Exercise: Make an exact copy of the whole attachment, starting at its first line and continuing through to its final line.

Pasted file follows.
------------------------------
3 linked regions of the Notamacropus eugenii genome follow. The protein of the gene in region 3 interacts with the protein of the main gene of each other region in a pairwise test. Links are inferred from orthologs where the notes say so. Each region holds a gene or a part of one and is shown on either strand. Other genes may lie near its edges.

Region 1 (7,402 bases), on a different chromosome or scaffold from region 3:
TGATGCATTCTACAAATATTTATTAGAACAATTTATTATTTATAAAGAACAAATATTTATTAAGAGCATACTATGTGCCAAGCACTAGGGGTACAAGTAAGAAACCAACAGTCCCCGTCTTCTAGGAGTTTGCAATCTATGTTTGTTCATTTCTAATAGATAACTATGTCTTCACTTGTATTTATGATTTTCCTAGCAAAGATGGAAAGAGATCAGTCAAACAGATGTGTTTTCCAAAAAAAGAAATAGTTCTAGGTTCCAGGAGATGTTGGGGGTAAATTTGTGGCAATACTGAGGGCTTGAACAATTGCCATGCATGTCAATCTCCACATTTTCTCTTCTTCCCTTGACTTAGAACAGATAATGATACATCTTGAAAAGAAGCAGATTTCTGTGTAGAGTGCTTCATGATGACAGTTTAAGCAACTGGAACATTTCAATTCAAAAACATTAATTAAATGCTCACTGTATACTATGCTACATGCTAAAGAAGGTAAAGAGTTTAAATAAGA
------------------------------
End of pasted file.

3 linked regions of the Notamacropus eugenii genome follow. The protein of the gene in region 3 interacts with the protein of the main gene of each other region in a pairwise test. Links are inferred from orthologs where the notes say so. Each region holds a gene or a part of one and is shown on either strand. Other genes may lie near its edges.

Region 1 (7,402 bases), on a different chromosome or scaffold from region 3:
TGATGCATTCTACAAATATTTATTAGAACAATTTATTATTTATAAAGAACAAATATTTATTAAGAGCATACTATGTGCCAAGCACTAGGGGTACAAGTAAGAAACCAACAGTCCCCGTCTTCTAGGAGTTTGCAATCTATGTTTGTTCATTTCTAATAGATAACTATGTCTTCACTTGTATTTATGATTTTCCTAGCAAAGATGGAAAGAGATCAGTCAAACAGATGTGTTTTCCAAAAAAAGAAATAGTTCTAGGTTCCAGGAGATGTTGGGGGTAAATTTGTGGCAATACTGAGGGCTTGAACAATTGCCATGCATGTCAATCTCCACATTTTCTCTTCTTCCCTTGACTTAGAACAGATAATGATACATCTTGAAAAGAAGCAGATTTCTGTGTAGAGTGCTTCATGATGACAGTTTAAGCAACTGGAACATTTCAATTCAAAAACATTAATTAAATGCTCACTGTATACTATGCTACATGCTAAAGAAGGTAAAGAGTTTAAATAAGA